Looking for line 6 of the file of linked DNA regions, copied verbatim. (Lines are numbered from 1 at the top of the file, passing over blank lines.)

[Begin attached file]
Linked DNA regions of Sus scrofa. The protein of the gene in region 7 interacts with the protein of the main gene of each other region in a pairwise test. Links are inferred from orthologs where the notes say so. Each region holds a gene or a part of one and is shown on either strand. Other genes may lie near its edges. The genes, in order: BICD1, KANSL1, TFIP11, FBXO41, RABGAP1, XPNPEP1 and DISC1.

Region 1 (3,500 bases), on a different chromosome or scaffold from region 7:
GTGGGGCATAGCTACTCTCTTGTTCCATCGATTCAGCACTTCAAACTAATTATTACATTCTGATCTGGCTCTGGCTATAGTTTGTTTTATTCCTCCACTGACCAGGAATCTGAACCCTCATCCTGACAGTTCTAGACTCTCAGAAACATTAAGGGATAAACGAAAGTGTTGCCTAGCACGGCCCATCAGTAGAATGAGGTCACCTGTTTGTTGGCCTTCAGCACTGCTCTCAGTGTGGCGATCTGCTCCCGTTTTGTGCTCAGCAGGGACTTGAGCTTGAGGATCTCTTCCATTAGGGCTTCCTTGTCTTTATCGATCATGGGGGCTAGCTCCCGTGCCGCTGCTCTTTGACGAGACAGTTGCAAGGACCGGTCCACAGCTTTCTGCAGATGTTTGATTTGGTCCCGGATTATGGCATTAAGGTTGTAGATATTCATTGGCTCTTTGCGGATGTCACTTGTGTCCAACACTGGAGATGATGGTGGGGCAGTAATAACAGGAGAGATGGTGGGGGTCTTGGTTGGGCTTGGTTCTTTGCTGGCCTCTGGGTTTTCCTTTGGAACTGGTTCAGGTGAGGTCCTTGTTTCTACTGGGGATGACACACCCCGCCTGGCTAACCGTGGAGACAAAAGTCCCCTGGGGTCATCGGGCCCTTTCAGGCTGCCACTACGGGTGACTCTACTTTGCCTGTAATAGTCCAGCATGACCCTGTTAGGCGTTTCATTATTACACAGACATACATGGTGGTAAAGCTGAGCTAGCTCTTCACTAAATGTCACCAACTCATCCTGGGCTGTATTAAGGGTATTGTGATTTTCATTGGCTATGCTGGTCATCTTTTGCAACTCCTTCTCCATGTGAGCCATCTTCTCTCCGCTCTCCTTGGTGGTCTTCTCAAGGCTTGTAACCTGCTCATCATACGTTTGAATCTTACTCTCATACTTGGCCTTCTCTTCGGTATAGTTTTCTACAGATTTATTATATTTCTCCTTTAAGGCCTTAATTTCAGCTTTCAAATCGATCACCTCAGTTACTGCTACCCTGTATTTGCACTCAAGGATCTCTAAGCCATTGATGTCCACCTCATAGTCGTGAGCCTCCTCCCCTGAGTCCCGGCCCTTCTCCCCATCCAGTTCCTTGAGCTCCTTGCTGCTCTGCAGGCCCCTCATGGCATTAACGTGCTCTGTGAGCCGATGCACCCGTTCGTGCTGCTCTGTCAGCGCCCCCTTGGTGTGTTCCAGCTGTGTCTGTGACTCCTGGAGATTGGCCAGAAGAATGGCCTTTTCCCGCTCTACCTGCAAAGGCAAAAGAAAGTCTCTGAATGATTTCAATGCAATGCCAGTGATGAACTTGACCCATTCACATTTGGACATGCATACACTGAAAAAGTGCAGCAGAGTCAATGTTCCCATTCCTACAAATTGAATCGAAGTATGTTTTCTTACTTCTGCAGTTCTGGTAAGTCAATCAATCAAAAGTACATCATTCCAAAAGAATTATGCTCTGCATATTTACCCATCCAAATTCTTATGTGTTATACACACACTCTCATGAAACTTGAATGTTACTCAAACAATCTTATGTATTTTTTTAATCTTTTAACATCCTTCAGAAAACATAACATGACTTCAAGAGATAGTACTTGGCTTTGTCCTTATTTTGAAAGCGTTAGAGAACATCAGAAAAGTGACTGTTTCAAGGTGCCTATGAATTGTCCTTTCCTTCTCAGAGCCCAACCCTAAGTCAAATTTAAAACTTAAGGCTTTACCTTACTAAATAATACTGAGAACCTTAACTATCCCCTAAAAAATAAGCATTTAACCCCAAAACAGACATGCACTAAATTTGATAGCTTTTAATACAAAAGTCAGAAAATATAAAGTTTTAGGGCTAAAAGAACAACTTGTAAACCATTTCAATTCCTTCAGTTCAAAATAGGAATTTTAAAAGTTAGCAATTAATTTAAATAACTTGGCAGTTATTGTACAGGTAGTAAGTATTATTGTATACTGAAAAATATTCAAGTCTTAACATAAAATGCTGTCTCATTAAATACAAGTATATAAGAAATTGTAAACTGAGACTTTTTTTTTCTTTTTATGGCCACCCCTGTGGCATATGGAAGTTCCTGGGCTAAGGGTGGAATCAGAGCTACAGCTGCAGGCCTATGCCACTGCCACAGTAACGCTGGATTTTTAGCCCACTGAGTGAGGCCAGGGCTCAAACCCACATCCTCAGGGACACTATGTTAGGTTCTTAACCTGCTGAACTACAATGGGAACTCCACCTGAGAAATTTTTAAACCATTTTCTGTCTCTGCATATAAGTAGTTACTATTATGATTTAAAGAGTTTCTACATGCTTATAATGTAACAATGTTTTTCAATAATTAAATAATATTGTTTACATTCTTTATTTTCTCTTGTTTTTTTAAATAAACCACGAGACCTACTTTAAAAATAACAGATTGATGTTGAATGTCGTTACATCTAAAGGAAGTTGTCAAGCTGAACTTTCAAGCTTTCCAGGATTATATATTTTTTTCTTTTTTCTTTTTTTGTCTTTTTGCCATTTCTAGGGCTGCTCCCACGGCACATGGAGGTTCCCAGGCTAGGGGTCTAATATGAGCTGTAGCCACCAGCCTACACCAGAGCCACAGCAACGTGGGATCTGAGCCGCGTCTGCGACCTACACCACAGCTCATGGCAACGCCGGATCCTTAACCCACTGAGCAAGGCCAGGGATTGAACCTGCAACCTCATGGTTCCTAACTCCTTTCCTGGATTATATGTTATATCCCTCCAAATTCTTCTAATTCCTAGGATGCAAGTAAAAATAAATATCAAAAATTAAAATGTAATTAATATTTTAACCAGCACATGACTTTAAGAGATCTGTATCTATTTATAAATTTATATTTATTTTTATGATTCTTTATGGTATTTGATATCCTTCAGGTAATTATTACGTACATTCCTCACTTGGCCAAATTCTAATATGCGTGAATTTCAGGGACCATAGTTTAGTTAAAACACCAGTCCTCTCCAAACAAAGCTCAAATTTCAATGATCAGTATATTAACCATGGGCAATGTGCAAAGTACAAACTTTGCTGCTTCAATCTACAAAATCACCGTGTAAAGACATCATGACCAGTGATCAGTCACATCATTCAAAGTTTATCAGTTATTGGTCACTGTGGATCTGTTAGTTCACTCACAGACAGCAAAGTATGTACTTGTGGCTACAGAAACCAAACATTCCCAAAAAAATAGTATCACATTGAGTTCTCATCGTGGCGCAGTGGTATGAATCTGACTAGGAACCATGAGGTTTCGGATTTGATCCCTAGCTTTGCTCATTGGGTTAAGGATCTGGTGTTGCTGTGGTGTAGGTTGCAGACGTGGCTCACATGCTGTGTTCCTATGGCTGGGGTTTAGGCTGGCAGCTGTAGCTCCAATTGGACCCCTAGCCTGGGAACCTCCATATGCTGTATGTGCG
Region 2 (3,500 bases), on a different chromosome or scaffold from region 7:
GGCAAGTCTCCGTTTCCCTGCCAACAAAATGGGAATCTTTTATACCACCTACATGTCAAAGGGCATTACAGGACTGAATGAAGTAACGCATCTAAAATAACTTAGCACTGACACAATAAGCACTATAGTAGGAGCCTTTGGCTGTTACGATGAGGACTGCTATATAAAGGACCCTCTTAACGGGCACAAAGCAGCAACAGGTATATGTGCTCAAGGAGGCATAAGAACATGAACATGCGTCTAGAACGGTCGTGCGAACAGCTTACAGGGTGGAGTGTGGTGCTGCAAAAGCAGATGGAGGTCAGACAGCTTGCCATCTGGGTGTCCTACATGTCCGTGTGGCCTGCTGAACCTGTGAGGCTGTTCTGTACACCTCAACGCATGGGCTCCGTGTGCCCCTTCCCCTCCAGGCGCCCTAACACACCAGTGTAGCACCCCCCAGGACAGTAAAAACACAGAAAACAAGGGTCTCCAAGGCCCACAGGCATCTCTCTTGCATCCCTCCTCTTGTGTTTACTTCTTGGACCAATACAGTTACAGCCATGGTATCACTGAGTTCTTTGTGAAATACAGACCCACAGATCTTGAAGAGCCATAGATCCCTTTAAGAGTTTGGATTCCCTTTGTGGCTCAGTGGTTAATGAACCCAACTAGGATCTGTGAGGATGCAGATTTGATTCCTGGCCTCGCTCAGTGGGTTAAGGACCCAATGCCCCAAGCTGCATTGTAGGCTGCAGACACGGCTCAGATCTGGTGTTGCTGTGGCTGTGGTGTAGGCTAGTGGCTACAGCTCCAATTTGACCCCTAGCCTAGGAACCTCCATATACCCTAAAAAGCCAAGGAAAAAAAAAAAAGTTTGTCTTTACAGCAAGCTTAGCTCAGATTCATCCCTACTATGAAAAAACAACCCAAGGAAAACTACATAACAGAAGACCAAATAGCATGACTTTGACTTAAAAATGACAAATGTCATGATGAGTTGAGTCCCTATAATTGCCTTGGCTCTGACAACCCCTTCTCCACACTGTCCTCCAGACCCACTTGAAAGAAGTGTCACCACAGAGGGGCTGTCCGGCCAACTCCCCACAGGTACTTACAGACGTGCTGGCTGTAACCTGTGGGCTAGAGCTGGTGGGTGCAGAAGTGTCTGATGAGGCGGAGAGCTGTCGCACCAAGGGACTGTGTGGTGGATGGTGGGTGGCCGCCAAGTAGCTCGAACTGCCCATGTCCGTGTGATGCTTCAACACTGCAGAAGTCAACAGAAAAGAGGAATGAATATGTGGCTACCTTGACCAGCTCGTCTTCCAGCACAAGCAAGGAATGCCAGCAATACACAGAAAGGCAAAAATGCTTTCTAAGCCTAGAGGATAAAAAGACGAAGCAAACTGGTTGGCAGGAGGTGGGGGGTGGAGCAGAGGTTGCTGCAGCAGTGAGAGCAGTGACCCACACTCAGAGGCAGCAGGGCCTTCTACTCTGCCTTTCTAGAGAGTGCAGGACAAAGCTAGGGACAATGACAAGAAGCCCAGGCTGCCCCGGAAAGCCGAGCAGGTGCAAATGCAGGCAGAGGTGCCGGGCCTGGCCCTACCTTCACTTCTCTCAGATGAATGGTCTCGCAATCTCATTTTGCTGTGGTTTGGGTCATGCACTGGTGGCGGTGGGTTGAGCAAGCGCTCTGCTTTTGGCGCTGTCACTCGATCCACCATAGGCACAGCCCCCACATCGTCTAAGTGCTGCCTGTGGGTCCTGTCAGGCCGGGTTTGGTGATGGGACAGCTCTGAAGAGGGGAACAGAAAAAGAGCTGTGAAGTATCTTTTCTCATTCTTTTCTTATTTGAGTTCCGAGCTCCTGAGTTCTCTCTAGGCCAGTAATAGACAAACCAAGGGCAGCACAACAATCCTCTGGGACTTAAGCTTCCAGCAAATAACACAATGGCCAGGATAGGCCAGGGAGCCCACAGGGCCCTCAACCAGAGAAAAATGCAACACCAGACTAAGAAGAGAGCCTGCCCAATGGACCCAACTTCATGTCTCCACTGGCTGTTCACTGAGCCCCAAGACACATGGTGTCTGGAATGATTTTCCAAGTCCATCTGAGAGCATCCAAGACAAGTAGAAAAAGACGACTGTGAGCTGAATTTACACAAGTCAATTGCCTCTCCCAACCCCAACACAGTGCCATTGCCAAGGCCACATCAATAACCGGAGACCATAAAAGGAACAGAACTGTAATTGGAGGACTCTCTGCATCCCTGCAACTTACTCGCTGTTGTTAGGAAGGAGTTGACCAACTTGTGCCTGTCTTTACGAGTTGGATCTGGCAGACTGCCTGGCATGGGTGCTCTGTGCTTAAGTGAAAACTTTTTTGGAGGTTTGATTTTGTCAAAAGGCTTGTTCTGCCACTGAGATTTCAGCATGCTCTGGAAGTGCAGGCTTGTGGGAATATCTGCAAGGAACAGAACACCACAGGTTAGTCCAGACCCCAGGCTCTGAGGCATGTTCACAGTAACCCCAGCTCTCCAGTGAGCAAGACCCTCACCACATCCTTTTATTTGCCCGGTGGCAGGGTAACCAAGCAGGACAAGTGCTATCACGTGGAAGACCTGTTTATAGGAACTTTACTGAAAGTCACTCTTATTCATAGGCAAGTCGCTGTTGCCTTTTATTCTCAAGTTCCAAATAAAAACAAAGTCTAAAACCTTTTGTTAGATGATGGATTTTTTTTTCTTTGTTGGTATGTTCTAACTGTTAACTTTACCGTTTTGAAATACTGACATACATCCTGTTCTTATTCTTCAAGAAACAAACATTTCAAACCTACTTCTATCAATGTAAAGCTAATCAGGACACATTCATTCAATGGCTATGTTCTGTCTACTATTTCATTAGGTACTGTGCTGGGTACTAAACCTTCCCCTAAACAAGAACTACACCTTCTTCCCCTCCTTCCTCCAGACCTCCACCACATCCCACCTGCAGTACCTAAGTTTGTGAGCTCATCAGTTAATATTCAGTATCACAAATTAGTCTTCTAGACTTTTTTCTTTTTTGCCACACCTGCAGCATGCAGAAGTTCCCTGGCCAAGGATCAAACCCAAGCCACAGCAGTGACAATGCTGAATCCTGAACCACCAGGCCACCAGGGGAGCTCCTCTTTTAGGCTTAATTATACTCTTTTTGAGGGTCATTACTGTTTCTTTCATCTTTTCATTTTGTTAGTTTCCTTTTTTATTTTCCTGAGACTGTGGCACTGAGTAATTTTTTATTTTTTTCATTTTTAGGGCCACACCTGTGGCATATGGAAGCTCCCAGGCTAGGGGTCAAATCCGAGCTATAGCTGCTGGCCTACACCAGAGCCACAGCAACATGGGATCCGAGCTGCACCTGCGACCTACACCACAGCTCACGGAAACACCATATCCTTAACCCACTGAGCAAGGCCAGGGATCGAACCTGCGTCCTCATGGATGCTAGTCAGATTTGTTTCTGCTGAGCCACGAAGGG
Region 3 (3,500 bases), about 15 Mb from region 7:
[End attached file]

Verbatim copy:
Region 3 (3,500 bases), about 15 Mb from region 7: